One of the things I hear frequently is, “My _________ doesn’t want to go camping. How did Jarrett convince you to try it out?” They know I did not come from a camping family. As a kid we stayed in hotels or rented beach houses for our vacations. My dad and brother went on scouting camping trips, but their stories of sly skunks and creaky cots were enough to turn the rest of the family off to the idea.
So when I learned as a smitten co-ed that Jarrett loved backpacking and camping, I was pretty sure this was one hobby we would not embrace together. But Jarrett was hopeful–maybe idealistic–and made it his mission to equip me with the type of outdoor equipment that would be necessary for a positive experience in the great outdoors. So there were hiking boots for Christmas one year. (Yeah, I know: So romantic. :)) A head lamp. SmartWool hiking socks. Even his mom got in on the theme with gifts like hiking shorts, Nalgene water bottles, Under Armour long underwear, etc.
But all the fun gear couldn’t overcome that tent camping was not my thing. Except for that one summer when my dad and I flew–yes, we flew on an airplane with tents, sleeping bags, etc., all packed in suitcases–to Williamsburg, Va., to visit Jarrett at the Boy Scout camp where he was working that summer. And it was at this point my father was convinced I had fallen head over heels in love, because his daughter was actually sleeping in a tent. On the hard ground. Covered in mosquito bites.
So like many of the things I never envisioned myself doing, marriage had a way of changing things. And a little pop-up camper certainly helped. Ah, yes, our first camper: the smallest Rockwood on the market at the time. It was so light Jarrett could actually pull it behind his Honda Accord. It was tiny–and very basic–but it became the bridge between Jarrett’s love of backpacking/tent camping and my aversion to the whole idea. And marriage is all about compromise after all. 🙂
So as newlyweds with our little pop up in tow we started out on the great adventure of camping. At first I was not enamored with the bathrooms at some of the campgrounds we visited. Call me high maintenance, but it just didn’t feel like vacation to me when I had to rough it. That all changed, though, when we spent a week at Pennsylvania’s Ole Bull State Park. After arriving at the campground I scooted off to investigate the bathrooms and was delighted to discover they had just been remodeled. After Jarrett saw how nice and new they were, he declared that I was going to be forever spoiled because he had never (in all his years of camping) seen such nice state park campground bathrooms. He was right of course, because I still tend to compare bathrooms to Ole Bull and other Pennsylvania state parks with equally fantastic accommodations.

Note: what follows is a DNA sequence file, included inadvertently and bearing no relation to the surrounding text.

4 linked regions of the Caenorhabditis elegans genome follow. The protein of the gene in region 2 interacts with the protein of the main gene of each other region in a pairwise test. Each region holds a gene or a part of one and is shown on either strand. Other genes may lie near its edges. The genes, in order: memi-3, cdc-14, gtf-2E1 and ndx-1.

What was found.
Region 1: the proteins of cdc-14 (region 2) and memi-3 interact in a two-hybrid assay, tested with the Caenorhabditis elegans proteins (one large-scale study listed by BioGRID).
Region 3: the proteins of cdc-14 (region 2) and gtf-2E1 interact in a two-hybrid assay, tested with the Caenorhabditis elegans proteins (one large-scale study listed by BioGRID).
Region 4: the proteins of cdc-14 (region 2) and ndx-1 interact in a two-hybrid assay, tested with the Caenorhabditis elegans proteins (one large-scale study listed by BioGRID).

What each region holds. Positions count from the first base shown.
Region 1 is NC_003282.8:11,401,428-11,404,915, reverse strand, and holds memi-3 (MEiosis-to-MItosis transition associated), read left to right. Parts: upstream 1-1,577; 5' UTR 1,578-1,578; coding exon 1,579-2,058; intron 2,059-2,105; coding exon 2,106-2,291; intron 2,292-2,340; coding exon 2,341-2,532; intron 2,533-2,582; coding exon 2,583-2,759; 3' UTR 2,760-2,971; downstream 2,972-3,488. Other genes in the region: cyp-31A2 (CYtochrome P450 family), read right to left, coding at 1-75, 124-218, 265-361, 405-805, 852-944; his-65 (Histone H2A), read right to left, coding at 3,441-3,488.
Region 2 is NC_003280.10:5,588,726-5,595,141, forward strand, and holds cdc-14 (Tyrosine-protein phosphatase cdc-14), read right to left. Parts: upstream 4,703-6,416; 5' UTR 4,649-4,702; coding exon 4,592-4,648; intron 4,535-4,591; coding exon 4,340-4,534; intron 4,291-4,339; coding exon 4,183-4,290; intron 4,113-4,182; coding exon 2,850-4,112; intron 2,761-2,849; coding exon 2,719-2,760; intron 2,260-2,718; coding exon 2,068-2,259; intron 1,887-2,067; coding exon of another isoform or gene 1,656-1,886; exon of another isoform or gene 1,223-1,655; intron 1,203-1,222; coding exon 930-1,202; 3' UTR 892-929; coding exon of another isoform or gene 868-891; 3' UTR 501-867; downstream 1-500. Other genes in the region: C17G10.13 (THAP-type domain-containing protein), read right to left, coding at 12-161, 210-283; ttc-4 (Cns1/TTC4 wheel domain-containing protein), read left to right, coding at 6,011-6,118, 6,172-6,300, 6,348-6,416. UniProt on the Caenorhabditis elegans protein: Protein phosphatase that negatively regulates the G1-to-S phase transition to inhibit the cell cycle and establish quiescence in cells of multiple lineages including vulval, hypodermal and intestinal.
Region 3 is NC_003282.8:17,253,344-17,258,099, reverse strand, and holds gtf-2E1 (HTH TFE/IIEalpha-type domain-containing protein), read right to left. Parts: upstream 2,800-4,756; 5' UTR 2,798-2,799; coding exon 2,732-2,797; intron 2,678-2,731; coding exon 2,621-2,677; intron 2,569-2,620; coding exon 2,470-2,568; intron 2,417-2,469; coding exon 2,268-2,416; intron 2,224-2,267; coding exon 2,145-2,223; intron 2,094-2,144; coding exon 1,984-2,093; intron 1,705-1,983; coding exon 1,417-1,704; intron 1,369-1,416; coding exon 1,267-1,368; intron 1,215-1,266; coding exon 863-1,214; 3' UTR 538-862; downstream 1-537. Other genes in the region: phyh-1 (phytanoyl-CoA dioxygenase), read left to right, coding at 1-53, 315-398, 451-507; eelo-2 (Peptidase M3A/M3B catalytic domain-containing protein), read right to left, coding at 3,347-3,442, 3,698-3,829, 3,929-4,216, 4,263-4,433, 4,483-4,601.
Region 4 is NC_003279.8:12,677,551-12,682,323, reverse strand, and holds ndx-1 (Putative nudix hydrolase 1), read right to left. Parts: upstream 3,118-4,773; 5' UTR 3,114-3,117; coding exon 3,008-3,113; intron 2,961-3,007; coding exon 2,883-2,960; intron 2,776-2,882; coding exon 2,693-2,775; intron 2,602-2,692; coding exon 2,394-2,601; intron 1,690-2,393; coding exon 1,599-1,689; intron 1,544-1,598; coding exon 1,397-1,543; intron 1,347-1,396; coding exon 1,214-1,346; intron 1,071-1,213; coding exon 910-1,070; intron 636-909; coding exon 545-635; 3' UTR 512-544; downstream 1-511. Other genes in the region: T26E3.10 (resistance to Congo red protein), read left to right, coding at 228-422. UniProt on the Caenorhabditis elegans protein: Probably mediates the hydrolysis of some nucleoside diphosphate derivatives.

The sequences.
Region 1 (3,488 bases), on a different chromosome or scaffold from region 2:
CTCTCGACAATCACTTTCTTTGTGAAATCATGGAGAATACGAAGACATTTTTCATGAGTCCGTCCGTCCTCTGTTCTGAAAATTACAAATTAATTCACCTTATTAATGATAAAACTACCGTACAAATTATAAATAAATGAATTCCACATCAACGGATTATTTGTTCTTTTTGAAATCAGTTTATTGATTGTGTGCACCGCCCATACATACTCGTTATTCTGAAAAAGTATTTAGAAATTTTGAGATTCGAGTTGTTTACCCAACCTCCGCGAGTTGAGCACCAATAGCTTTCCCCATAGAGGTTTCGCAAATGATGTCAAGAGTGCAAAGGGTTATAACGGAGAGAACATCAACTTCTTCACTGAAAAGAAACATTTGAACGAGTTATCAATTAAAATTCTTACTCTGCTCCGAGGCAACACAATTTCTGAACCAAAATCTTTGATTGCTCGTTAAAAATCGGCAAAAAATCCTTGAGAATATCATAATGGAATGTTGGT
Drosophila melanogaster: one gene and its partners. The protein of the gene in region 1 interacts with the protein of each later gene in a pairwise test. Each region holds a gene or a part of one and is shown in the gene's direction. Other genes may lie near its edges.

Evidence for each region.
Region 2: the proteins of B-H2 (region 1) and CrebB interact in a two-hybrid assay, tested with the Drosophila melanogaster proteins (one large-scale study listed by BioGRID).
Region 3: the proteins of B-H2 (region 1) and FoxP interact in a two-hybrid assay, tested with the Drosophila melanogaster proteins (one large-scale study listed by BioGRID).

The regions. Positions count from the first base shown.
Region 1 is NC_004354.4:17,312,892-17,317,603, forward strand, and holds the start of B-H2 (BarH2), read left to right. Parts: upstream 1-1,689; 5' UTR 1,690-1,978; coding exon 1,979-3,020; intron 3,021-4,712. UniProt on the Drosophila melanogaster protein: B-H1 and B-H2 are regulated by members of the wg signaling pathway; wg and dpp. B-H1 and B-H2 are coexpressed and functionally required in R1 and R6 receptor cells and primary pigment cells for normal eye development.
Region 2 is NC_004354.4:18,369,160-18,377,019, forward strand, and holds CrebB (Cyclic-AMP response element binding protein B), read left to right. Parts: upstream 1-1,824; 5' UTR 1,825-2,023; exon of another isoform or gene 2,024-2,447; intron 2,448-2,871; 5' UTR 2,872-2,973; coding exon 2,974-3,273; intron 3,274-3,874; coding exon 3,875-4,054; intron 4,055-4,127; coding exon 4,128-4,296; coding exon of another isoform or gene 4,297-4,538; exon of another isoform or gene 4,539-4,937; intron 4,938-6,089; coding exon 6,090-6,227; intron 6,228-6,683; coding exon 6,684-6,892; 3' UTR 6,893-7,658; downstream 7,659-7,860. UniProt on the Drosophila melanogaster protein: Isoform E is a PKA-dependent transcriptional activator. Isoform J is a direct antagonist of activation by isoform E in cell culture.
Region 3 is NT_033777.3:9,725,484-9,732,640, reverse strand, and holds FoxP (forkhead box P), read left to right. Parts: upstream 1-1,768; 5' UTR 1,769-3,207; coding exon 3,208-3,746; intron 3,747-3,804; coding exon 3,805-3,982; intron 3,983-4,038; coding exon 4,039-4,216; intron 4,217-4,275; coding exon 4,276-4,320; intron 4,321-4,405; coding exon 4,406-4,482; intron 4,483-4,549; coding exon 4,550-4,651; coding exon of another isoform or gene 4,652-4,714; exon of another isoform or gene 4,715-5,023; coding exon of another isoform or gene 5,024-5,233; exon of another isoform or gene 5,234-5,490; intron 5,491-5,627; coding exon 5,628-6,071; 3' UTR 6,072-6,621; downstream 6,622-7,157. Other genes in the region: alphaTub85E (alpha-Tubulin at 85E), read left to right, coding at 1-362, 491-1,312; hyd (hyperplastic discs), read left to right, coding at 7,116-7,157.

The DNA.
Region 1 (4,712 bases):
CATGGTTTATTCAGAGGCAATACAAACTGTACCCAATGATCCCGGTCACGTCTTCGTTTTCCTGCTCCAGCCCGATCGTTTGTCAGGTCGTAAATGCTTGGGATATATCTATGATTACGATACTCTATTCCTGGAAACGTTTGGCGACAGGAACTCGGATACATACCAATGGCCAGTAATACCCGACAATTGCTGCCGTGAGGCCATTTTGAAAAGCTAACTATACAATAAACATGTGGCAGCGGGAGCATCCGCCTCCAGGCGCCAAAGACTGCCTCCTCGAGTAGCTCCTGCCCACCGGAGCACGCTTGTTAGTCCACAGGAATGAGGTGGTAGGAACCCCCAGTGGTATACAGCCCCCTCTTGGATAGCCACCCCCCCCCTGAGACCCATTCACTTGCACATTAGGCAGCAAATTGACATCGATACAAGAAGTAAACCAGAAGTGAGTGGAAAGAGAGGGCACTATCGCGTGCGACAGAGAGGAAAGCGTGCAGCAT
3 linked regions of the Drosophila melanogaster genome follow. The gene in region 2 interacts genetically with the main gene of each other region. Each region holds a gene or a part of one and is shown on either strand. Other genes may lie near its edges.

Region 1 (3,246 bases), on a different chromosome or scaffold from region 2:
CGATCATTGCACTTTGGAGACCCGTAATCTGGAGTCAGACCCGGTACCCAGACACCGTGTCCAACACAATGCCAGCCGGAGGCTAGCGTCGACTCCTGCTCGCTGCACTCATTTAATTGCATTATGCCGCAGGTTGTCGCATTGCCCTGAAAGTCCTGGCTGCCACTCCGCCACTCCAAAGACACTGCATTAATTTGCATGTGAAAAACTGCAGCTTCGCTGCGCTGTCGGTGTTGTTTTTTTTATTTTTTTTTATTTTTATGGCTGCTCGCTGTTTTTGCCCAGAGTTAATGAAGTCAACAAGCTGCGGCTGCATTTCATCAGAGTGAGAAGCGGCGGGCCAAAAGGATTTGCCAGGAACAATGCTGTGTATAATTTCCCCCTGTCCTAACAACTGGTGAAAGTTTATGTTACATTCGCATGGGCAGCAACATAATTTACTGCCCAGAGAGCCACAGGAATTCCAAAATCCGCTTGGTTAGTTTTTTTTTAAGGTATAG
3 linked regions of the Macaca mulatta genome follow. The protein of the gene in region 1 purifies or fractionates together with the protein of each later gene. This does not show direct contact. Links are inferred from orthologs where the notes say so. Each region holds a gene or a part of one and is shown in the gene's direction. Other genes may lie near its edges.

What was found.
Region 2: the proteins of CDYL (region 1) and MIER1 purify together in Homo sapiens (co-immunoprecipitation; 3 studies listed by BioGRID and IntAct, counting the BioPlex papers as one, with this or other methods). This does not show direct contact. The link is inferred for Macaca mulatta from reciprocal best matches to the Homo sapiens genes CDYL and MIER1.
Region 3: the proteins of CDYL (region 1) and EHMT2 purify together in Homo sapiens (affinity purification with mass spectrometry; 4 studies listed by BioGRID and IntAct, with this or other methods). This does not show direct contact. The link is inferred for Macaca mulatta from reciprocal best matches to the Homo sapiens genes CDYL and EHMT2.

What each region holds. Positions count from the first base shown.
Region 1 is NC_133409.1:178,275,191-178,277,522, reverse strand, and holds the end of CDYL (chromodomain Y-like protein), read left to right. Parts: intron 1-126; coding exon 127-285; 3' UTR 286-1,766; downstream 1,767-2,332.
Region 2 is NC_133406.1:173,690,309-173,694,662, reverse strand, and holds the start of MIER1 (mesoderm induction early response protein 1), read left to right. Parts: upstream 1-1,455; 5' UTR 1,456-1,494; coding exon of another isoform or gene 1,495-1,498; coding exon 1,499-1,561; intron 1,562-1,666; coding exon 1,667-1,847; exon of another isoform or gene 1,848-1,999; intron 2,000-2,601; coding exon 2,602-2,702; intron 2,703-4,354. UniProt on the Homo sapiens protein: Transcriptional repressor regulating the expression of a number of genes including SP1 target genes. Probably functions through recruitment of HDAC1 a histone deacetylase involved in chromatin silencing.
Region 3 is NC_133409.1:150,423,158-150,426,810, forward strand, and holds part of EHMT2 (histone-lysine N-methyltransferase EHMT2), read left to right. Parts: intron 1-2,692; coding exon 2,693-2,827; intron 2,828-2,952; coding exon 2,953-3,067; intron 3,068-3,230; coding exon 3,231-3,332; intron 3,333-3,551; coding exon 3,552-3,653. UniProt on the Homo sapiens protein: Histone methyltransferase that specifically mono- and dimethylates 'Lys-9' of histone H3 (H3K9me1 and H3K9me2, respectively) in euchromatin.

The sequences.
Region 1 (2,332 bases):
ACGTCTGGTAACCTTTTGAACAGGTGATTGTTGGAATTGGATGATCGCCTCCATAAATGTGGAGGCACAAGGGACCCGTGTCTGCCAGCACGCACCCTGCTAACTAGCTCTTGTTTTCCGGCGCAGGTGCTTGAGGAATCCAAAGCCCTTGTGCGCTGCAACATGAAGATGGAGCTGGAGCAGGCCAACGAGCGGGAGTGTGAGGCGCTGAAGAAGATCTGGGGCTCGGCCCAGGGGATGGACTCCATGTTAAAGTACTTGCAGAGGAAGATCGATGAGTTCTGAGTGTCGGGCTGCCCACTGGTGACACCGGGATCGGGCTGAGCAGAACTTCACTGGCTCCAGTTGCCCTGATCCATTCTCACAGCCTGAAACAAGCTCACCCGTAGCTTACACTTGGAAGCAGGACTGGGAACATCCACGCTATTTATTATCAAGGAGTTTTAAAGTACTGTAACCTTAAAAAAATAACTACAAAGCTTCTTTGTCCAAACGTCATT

Aside from the bathrooms, though, we had a lot of fun touring the local area and exploring the deep forests that week. The trip to Ole Bull did a lot to endear me to camping. Even though not all of our future camping trips were stellar, each trip got easier for this camping gal and eventually camping became something I did because I enjoyed it too, not just because it was something Jarrett wanted to do.
But by now you’re probably thinking, “Ok, Kristin, that was a great little history lesson on how you grew to love camping, but how do I get my _______ to even try camping?” Good question. And here are my 5 tips for getting a non-camper to give camping a try:
- Pick a campground with nice amenities–i.e., quality bathrooms! Consider getting an electric site even if you are tent camping for plugging in cell phones, an electric cooler, etc. This is not the time to backpack in to a primitive site.
- Plan a short trip first–such as a weekend getaway from Friday to Sunday.
- If it is projected to rain for pretty much the entire trip, seriously consider canceling. First impressions are important, and if your new camping buddy is miserable, it’s likely he/she will never try again.
- If you are tent camping, come prepared with a big enough tent and the right gear to make it comfortable–think air mattresses, pillows, lighting (flashlights/lanterns), and plenty of warm layers if the temperatures are supposed to be chilly.
- Volunteer to take responsibility for all the pre-trip grocery shopping and cooking during the trip. In our early years of camping, this was one of the perks Jarrett offered and it was nice to have a “vacation” from the kitchen while camping.
Bonus tip: If you are pondering whether to buy a camper, but don’t want to make the investment until you know your camper-in-training will be on board, consider borrowing or renting a camper for a few short trips.
If you are used to roughing it while camping, some of my suggestions may seem too much like glamping. But when it comes to campers-in-training, you are going to have to embrace compromise–especially in the beginning. Once a camping newbie has experienced an enjoyable trip or two, you can start peeling back on the glamping side of things and see how things go. Or like Jarrett and I found, you may just have to meet in the middle.
The camping season has winded down across many parts of the U.S. and elsewhere as colder temperatures make way for winter. But if you are trying to get a non-camper on board for a trip next summer, now’s the time to start planning! For more tips to plan a great camping trip, see our planning section, including this post on how we pick a great spot to camp.